Unstructured Data Sources for New Opportunities
Many of us spend our days trying to bring order out of chaos, with varying degrees of success. Can you imagine trying to do the same for the Internet, which according to some estimates will contain more than 40 trillion gigabytes of structured and unstructured data by the year 2020? That’s not far off from the rough count of stars in the universe (a “1” with 24 zeroes behind it), and the virtual universe of our computers is doubling in size roughly every two years.
Upwards of 90 percent of that data is unstructured data, a catch-all term that refers to information that isn’t organized in a way that makes it easy to analyze or understand. Unstructured data includes everything from Facebook posts to Anthony Weiner sexting photos to news articles about said sexting photos. In contrast, structured data is organized in a table or a relational database, making it easy to slice and dice, with each bit of information easily categorized in its own special zip code.
Most people aren’t even aware of their own “unstructured data exhaust” which is something we touched on in our recent article about big data privacy. Companies like Diffbot build tools that allow us to turn unstructured data into structured data and then use it for targeted marketing or other purposes. We’ve all experienced that Big Brother moment when our last Facebook post about dinner breaks out in a pox of ads for cookbooks and Groupon offers. That’s the low-hanging fruit from unstructured data that businesses have been harvesting for years. (Though Facebook recently upped its game with DeepText, its own AI that can better understand user intent and sentiment.) What we’re interested in talking about here are uses of unstructured data that only a higher mind – an artificial intelligence (AI) – might find ripe for the picking.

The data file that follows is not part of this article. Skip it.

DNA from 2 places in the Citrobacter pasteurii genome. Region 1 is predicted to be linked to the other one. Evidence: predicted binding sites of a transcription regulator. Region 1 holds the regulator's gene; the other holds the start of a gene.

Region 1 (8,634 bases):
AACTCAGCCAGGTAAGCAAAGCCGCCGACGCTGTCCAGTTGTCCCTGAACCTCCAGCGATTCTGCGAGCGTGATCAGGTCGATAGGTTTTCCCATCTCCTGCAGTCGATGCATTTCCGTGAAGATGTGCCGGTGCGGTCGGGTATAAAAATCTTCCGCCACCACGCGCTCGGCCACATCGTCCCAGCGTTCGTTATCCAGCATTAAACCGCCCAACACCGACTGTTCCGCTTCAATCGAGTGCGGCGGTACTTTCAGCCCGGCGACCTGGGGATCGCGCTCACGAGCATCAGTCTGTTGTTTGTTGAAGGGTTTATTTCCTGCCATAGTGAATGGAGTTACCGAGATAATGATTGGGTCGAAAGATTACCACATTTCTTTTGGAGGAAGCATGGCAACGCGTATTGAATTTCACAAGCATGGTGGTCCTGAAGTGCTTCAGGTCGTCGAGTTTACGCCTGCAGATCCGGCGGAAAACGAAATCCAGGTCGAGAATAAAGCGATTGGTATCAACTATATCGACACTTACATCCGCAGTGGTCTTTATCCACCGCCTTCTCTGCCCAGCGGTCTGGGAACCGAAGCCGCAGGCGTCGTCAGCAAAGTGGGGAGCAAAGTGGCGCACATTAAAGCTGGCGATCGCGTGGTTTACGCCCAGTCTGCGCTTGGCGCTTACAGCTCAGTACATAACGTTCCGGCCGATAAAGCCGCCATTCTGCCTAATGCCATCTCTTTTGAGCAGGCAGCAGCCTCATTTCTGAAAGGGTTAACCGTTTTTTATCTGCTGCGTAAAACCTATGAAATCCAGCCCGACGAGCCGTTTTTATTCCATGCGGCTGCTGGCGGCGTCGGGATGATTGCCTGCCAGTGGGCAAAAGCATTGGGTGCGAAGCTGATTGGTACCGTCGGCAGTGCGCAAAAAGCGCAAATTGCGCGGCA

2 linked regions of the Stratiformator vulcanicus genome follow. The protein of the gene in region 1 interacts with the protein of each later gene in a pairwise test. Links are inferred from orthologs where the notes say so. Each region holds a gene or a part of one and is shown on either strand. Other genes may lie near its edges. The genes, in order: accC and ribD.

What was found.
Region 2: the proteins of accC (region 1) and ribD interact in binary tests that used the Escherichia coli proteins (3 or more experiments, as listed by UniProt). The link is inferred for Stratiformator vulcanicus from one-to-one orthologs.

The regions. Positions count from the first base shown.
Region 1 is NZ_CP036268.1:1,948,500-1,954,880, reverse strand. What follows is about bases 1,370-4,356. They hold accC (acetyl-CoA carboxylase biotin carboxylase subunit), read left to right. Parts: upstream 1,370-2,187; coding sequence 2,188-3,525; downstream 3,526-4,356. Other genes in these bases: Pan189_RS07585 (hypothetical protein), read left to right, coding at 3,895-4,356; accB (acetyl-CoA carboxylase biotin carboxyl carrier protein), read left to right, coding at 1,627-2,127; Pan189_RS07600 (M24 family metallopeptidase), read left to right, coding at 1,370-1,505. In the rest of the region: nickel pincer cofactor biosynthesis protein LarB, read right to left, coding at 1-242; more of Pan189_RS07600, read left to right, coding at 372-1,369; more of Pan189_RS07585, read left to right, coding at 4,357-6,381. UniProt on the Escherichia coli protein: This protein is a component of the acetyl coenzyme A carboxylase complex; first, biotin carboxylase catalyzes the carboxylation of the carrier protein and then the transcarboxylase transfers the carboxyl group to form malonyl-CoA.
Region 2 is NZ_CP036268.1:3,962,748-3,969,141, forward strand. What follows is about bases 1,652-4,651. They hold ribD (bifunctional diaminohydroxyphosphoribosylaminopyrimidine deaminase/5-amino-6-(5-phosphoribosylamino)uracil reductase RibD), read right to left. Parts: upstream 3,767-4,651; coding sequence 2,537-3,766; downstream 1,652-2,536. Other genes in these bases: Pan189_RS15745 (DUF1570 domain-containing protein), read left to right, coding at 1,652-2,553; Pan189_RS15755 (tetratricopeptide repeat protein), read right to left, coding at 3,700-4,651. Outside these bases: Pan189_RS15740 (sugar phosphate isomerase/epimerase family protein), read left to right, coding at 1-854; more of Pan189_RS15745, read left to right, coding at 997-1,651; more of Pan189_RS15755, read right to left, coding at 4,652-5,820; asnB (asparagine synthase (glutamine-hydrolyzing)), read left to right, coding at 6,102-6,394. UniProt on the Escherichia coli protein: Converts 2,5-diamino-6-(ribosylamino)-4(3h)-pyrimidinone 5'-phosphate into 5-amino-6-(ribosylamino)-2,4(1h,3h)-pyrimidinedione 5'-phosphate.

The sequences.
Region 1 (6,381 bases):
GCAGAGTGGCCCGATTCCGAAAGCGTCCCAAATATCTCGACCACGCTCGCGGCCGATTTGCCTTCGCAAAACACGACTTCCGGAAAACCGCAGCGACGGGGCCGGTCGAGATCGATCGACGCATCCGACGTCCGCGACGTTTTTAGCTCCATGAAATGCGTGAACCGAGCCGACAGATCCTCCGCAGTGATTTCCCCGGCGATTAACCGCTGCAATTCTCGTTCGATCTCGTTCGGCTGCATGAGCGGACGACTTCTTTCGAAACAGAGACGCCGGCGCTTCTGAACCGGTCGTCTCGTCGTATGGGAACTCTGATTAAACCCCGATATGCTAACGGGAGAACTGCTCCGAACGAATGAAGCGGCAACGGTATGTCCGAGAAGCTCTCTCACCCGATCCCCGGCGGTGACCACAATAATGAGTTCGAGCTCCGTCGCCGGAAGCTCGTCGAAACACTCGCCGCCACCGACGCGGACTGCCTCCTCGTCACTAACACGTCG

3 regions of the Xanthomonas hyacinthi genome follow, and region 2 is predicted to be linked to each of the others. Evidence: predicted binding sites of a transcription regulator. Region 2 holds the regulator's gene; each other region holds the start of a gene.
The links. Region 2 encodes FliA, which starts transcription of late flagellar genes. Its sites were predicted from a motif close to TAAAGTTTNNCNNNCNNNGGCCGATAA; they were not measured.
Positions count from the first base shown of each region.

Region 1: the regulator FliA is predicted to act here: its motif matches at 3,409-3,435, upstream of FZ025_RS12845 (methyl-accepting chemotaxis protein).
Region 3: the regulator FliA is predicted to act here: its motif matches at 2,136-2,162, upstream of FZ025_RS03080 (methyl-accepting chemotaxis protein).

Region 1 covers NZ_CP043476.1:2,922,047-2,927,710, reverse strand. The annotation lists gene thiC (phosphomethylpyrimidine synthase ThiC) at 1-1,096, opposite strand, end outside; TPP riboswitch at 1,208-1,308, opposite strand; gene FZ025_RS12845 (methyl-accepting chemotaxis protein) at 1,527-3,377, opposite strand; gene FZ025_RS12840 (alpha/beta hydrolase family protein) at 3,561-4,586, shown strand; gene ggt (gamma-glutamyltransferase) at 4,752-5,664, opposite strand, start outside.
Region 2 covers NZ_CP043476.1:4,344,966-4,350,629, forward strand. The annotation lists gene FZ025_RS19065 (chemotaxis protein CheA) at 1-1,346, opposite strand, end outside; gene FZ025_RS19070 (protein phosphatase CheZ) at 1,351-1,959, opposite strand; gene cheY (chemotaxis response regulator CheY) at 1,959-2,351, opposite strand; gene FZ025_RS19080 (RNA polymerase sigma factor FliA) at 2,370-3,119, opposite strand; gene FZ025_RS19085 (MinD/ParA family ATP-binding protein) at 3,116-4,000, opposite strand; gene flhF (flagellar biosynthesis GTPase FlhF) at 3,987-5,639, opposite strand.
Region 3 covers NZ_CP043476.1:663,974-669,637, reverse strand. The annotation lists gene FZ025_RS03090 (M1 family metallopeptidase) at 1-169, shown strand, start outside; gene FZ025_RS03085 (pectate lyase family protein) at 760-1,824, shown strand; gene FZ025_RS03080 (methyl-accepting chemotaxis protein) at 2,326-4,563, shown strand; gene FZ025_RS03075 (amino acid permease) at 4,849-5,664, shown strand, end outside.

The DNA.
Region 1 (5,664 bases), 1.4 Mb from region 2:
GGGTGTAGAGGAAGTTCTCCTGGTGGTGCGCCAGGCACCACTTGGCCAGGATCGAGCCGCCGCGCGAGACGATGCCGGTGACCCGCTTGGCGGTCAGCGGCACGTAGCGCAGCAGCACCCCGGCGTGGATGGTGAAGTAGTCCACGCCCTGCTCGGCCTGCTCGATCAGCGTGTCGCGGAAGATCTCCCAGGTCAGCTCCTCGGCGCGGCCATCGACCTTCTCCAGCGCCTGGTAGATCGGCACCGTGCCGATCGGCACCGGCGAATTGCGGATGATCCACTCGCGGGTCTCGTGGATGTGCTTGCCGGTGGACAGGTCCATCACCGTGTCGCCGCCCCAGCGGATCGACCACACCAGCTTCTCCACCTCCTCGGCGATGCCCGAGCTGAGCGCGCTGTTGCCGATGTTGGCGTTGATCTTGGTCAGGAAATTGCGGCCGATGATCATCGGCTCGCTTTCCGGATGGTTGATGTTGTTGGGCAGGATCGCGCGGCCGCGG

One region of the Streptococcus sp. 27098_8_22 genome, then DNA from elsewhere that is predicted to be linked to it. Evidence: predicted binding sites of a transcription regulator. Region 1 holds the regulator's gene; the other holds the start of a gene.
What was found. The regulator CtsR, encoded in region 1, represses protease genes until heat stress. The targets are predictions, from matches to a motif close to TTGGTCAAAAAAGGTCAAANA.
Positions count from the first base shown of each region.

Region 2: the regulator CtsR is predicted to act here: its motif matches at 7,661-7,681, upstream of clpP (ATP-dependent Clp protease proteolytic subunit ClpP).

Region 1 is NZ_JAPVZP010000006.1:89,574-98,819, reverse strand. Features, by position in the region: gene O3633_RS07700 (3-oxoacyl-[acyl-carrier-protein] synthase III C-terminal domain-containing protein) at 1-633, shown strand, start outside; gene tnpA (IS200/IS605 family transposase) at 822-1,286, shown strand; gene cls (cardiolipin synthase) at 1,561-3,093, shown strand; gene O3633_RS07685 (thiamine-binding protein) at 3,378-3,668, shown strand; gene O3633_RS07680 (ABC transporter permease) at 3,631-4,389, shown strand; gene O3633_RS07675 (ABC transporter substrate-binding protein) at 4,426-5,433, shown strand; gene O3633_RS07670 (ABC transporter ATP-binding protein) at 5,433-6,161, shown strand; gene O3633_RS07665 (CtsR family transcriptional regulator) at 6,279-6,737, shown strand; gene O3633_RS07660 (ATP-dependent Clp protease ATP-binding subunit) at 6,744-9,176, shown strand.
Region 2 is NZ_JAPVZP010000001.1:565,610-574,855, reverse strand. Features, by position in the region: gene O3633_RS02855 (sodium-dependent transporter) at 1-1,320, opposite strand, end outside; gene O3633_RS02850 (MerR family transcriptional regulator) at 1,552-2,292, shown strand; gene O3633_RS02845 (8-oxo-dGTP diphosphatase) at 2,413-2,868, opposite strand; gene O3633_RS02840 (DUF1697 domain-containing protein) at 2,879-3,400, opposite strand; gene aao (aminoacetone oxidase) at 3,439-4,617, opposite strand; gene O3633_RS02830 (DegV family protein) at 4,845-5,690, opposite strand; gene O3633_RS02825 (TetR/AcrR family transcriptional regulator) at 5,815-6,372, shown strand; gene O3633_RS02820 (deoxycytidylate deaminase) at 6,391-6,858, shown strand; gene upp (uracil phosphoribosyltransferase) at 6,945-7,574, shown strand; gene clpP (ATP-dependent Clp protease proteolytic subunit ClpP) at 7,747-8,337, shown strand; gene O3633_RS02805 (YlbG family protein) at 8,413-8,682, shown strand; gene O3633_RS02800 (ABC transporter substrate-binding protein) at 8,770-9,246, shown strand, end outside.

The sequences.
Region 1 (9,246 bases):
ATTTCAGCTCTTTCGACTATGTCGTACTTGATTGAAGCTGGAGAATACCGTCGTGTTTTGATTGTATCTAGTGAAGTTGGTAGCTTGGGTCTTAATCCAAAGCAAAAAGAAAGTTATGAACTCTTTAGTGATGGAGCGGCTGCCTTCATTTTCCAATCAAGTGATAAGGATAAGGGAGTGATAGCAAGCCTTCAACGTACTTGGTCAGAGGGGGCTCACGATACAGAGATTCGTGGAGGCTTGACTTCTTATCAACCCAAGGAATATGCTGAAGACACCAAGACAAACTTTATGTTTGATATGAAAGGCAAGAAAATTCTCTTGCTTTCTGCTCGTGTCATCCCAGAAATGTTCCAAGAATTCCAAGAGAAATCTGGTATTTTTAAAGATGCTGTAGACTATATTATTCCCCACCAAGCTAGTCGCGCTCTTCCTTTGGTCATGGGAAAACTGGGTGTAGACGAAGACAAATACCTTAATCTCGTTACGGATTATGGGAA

We covered this a bit last month when we reviewed a company called Aspectiva that uses AI to make product recommendations from user-generated content, such as product reviews on Amazon. Aspectiva isn’t just aggregating content; it uses a natural language processing algorithm to make sense of customer sentiment across an entire collection of product reviews.
Sentiment seems to be a keyword here when looking at the value of using artificial intelligence to make sense of unstructured data. In fact, computer scientists from the University of Utah’s College of Engineering recently developed what they call “sentiment analysis” software that can automatically determine how someone feels based on what they write or say. They tested the software’s machine-learning model by examining more than a million geo-tagged tweets about the U.S. presidential election. The database determined whether a particular county was all atwitter for Republicans or Democrats. This is similar to some of the work Ayasdi was doing with their topological big data analysis technology.
The analysis tracked closely to the New York Times Upshot election forecast website, finding a close correlation with the state-by-state analysis just a week prior to the election. In other words, the computer got it wrong, just like the pollsters. However, we expect to see more and more of these sorts of analyses from AI systems using unstructured data from social media in the future. For example, a company looking to open yet another brewery in craft beer-loving Colorado might want to know if beer drinkers prefer IPAs over stouts before setting up their tap list. We could also see how tweets and Instagram photos from our vacation might benefit travel engines looking to customize an experience for a family versus an independent traveler pursuing more hedonistic goals.